|Publication number||US5711313 A|
|Application number||US 08/785,415|
|Publication date||Jan 27, 1998|
|Filing date||Jan 23, 1997|
|Priority date||Jan 23, 1997|
|Also published as||DE69728514D1, DE69728514T2, EP0855176A2, EP0855176A3, EP0855176B1|
|Publication number||08785415, 785415, US 5711313 A, US 5711313A, US-A-5711313, US5711313 A, US5711313A|
|Inventors||Thomas Walter Fleming|
|Original Assignee||Howard S. Leight & Associates|
|Export Citation||BiBTeX, EndNote, RefMan|
|Patent Citations (6), Referenced by (21), Classifications (9), Legal Events (9)|
|External Links: USPTO, USPTO Assignment, Espacenet|
Earplugs are worn by industrial workers to protect their hearing. However, when worn by workers in the food or pharmaceutical industry, there is danger of product contamination if an earplug should fall into the material being processed. Such industries use detectors for metallic and other objects, but such detectors usually cannot detect earplugs molded of foam plastic or other plastic or rubber. European patent publication 244,979 and U.S. Pat. 4,936,411 show a metal object inserted into a deep hole or channel extending along the axis of a solid rubber or other polymer earplug. It can require substantial cost to insert the object and securely lock it in place, especially if the earplug is formed of foam material. A metal object or other detectable insert, which could be very securely attached to earplugs, especially those of the compressible foam plastic type, and in a manner that enabled attachment at low cost, would be of value.
In accordance with one embodiment of the present invention, a detectable earplug is provided, which can be constructed at low cost. The earplug includes a molded earplug body having an axis extending in forward and rearward directions and having a forward portion that first enters a persons ear canal and having a rearward portion. The earplug also includes a detectable insert that is attached to the body. The insert comprises a fastener with a shaft extending through a lateral hole in the body between laterally opposite sides of the body. The fastener includes enlargements lying at laterally opposite sides of the body rearward portion. The body is preferably formed of a compressible resilient foam, with the body portion lying between the enlargements being compressed therebetween.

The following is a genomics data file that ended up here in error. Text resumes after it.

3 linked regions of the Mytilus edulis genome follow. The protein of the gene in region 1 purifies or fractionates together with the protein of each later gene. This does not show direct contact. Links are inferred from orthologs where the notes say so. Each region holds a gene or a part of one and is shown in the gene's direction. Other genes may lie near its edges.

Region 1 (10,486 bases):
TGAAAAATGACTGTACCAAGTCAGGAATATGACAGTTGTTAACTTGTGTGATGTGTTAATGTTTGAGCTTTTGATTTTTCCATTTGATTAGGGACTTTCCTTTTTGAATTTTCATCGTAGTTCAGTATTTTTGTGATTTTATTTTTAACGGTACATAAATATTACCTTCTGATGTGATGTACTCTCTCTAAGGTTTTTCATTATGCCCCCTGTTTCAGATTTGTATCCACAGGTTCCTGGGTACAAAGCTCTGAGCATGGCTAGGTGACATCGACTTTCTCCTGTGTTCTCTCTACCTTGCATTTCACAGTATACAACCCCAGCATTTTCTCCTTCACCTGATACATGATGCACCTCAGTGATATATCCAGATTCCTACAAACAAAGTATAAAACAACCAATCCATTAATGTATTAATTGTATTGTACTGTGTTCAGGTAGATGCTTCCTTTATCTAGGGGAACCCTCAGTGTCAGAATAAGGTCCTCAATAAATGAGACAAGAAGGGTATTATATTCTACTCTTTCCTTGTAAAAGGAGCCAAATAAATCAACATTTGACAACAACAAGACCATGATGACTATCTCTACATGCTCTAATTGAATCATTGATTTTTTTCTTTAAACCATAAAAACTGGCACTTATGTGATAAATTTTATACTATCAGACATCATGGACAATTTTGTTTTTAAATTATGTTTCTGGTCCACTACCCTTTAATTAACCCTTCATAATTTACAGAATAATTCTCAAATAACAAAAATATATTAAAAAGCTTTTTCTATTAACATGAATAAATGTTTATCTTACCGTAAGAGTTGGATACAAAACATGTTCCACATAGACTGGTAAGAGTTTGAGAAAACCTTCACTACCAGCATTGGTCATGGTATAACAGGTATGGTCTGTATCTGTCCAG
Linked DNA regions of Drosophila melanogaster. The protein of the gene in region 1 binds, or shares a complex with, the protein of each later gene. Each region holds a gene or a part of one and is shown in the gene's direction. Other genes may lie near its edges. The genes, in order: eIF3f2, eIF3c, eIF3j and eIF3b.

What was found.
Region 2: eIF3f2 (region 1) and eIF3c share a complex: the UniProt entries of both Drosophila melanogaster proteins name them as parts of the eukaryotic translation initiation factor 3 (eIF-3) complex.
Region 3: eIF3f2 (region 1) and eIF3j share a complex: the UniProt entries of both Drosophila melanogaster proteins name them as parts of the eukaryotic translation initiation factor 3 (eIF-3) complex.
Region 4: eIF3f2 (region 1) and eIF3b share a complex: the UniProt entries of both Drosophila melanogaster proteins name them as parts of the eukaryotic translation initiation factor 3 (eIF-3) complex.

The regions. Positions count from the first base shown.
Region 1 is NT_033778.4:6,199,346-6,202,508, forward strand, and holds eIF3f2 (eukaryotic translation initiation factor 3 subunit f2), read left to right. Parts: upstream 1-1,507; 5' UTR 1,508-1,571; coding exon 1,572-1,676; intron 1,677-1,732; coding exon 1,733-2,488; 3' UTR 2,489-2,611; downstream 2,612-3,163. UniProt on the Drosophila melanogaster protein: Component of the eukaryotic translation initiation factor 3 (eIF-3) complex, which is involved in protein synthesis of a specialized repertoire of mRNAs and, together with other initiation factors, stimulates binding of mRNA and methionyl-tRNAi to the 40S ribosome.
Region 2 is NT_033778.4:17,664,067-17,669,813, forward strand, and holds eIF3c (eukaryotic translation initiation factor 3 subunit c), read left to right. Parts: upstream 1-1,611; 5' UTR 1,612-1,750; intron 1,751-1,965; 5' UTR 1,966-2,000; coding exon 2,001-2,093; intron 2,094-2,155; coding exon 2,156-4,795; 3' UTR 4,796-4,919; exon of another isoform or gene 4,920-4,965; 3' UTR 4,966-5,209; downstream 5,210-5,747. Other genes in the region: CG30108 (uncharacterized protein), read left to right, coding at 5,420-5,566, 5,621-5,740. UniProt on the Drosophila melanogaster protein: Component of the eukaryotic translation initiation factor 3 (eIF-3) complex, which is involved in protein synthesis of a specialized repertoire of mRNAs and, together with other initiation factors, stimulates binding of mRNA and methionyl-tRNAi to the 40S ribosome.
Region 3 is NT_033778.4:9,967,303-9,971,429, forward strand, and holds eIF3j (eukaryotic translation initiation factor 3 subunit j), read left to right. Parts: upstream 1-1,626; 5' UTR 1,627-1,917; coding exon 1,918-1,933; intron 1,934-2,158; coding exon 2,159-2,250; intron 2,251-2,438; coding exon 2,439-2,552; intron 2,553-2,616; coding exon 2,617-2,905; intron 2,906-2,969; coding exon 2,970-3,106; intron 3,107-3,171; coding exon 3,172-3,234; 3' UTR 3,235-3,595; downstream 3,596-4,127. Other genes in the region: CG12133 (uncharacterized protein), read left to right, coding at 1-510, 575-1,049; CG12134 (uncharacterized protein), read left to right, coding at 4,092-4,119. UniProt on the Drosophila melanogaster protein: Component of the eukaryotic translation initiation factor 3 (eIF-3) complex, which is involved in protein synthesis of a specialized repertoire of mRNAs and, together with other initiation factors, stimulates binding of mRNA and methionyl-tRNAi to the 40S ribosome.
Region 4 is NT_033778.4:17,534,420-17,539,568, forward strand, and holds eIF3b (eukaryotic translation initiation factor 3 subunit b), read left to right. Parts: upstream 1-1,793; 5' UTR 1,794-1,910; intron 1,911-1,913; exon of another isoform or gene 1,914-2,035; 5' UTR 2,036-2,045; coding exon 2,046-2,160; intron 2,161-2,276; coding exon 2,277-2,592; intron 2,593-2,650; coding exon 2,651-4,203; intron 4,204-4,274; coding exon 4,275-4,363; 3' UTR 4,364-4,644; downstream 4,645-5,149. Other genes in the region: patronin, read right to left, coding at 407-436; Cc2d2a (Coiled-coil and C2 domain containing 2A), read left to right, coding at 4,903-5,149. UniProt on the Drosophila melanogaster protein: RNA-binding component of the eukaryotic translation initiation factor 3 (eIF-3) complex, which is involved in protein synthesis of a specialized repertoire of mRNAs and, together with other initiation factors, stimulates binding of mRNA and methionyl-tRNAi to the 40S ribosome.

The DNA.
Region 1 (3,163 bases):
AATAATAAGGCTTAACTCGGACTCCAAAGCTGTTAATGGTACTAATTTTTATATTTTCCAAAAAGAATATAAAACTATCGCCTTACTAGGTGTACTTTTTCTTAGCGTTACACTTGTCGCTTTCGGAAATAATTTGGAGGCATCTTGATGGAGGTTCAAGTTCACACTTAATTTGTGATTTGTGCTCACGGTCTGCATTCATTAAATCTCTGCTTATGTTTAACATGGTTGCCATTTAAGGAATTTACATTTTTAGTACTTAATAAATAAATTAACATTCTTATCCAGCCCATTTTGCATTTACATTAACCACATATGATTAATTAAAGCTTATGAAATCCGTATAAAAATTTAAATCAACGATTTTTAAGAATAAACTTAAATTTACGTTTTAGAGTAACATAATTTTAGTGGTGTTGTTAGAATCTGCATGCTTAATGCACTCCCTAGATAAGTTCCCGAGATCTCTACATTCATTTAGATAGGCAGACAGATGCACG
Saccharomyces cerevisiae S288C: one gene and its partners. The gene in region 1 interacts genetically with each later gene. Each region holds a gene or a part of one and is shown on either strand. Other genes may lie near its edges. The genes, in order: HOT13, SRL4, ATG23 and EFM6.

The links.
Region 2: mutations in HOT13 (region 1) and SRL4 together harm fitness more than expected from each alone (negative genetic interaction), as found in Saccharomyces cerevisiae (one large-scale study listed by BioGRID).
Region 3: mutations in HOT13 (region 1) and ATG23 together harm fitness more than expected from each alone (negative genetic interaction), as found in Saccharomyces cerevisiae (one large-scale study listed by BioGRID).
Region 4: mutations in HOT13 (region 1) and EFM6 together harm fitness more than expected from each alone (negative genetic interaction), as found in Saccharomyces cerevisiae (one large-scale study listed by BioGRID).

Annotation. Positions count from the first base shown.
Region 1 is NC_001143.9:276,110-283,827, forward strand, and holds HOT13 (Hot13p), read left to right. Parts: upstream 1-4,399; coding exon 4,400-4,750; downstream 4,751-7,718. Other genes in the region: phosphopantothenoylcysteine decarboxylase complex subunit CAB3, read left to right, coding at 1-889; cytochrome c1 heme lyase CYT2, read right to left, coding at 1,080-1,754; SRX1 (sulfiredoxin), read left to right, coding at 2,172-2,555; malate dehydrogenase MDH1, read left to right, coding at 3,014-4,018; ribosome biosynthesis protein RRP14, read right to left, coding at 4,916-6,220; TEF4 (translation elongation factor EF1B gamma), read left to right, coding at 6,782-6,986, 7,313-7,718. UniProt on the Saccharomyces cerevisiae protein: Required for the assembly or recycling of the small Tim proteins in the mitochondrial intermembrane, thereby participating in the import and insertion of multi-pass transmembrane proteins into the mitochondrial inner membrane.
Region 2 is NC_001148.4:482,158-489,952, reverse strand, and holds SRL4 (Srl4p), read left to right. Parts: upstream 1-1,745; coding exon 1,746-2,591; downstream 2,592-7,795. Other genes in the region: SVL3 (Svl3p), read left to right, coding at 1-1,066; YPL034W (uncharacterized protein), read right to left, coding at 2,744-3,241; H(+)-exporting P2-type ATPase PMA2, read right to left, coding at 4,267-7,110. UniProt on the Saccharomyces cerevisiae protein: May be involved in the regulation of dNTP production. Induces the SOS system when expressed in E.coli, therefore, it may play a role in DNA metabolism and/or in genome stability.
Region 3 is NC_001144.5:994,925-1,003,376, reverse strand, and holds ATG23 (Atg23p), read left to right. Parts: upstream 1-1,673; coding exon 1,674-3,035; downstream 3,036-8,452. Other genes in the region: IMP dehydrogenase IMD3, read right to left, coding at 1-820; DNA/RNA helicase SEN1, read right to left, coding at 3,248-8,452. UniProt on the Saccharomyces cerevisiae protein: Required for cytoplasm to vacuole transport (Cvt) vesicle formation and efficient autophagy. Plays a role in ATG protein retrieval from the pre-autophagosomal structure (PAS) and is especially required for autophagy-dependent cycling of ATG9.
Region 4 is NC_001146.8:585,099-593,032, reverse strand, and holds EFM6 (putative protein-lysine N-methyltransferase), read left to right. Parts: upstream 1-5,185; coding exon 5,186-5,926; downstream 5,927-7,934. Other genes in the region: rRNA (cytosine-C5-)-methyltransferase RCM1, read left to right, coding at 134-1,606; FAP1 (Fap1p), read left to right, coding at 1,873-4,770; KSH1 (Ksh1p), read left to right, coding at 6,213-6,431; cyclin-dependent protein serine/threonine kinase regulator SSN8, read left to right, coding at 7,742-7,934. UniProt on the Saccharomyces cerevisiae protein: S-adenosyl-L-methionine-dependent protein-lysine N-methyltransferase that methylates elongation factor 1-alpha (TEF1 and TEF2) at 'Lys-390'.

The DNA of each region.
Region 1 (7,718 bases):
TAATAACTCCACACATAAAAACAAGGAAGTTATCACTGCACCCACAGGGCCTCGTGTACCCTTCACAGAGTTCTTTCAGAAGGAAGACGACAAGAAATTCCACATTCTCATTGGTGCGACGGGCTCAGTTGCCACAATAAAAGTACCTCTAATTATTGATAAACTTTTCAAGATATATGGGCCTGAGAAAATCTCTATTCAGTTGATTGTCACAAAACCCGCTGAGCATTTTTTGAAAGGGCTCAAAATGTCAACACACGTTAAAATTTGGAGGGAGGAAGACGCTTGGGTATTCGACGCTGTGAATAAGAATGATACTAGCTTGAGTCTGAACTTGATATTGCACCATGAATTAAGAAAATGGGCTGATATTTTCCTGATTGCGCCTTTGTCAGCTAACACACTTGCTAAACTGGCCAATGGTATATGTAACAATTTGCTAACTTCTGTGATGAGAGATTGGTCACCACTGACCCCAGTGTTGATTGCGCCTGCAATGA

Where a cord is to be attached to the earplug and extend therefrom, an end portion of the cord can be trapped between the fastener and the earplug body. The cord can be wrapped about the shaft and trapped between a first of the enlargements and the body rearward portion that lies between the enlargements.
The novel features of the invention are set forth with particularity in the appended claims. The invention will be best understood from the following description when read in conjunction with the accompanying drawings.
FIG. 1 is an isometric view of a detectable earplug of one embodiment of the present invention.
FIG. 2 is a side view of the earplug of FIG. 1, as taken along a lateral direction.
FIG. 3 is a side view of the earplug of FIG. 2, taken along a longitudinal direction.
FIG. 4 is an enlarged sectional view taken on line 4--4 of FIG. 2.
FIG. 5 is a partial isometric view of a detectable earplug constructed in accordance with another embodiment of the invention.
FIG. 6 is a view taken on line 6--6 of FIG. 5.
FIG. 7 is an isometric view of a detectable earplug assembly which includes two earplugs and a cord connecting them.
FIG. 8 is a view taken on line 8--8 of FIG. 7.
FIG. 9 is a sectional view taken on line 9--9 of FIG. 8, showing only the fastener and cord.
FIG. 10 is an exploded view showing one manner in which the fastener and cord of FIG. 8 can be assembled.
FIG. 11 is an isometric view of a detectable earplug of another embodiment of the invention.
FIG. 12 is a sectional view taken on line 12--12 of FIG. 11.
FIG. 12A is a sectional view similar to FIG. 12, but with another insert.
FIG. 1 illustrates a detectable earplug 10 which includes an earplug body 12 and a detectable insert 14 mounted on the body. The earplug body has an axis 16 extending in forward and rearward directions F, R. The body has a front portion 20 which is the portion that is initially inserted into a person's ear canal to block sound, and has a rearward portion 22, with the particular rearward portion shown being designed to lie outside the entrance to the ear canal. The earplug body 12 is generally of the shape shown in U.S. Pat. No. Des. 329,897. The body is molded of a soft polymer (modulus of elasticity of less than 50,000 psi), that is, a polymer that can be significantly compressed and/or deflected by forces of several ounces typically applied by the walls of the ear canal to an earplug, and has a much lower modulus of elasticity than engineering plastics (whose modulus of elasticity is more than 100,000 psi). The particular body 12 is formed of resilient plastic foam, such as slow recovery foam which is easily compressed and which takes about one minute to recover to near its original uncompressed shape.
As shown in FIG. 4, the earplug has a through hole 30 that extends in a lateral direction L which is perpendicular to the axis 16. The insert is in the form of a fastener such as an eyelet, which has a barrel or shaft 32 that projects through the hole 30 and which has flanges or enlargements 34, 36 at laterally opposite sides 40, 42 of the body rearward portion. The enlargements 34, 36 are shown as being in the form of washers that completely surround the shaft. A region 44 of the body that lies between the enlargements 34, 36, is highly compressed, by more than 20% of its original thickness, and usually by at least about 50% of its original thickness.